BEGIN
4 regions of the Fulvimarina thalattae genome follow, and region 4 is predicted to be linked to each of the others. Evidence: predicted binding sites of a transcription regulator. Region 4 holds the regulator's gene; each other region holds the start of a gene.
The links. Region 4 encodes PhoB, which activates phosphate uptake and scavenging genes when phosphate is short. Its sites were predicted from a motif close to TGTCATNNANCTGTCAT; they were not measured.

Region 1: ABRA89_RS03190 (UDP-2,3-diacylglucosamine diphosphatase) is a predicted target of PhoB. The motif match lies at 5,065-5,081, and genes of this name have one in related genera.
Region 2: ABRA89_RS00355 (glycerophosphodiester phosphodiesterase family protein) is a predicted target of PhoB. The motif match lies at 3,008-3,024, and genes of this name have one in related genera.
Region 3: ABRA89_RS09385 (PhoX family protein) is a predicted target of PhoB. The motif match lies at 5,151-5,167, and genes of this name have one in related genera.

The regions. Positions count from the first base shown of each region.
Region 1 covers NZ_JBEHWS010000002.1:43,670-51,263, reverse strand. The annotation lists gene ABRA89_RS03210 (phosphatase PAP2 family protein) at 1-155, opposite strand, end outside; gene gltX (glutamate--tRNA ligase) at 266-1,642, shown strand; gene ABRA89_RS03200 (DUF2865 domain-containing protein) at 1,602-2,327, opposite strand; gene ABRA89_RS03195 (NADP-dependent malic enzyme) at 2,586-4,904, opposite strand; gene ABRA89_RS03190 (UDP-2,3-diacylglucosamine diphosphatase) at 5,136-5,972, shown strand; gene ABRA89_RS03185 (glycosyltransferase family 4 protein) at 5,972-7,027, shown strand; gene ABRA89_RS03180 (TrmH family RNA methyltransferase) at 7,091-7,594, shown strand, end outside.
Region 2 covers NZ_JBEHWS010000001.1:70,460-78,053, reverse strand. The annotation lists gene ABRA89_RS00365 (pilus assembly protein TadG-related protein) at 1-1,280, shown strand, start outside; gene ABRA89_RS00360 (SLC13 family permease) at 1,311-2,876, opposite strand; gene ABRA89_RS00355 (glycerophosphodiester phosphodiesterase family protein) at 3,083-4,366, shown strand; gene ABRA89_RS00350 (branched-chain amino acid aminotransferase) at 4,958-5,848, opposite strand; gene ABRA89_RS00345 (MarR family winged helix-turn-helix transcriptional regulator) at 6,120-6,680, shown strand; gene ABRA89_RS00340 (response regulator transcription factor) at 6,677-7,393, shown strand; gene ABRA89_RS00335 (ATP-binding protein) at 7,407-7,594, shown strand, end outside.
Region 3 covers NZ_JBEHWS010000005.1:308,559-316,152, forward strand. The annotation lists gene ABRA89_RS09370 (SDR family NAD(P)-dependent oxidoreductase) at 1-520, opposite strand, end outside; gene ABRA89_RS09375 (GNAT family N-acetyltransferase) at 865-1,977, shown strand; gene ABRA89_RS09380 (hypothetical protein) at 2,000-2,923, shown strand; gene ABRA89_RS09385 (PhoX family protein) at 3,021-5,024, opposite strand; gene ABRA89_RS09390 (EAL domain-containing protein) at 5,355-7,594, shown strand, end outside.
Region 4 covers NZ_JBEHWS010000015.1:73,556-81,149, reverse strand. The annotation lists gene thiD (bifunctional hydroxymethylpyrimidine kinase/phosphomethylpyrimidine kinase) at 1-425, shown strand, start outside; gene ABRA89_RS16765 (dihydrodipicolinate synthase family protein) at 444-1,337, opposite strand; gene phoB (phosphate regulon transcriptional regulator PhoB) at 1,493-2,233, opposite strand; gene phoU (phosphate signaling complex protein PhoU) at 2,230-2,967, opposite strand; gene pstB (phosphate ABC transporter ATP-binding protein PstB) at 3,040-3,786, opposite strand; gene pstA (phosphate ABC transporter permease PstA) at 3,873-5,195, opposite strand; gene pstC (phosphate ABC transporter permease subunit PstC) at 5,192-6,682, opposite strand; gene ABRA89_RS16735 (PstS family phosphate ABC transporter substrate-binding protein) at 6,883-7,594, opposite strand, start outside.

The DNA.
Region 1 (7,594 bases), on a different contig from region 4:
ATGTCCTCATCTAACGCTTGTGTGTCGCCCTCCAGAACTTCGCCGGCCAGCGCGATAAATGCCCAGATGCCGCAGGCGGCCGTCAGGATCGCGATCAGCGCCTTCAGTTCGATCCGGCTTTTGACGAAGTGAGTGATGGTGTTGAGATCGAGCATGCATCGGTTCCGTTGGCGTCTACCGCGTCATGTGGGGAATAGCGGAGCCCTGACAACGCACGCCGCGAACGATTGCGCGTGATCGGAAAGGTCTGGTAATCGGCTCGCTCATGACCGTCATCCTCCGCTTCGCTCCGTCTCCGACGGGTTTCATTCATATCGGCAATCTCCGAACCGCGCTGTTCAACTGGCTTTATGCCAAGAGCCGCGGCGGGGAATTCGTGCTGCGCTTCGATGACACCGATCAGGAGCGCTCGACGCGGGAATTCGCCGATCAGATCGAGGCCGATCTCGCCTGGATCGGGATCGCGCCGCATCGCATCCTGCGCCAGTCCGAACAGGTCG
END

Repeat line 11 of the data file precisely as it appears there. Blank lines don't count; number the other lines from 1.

The DNA.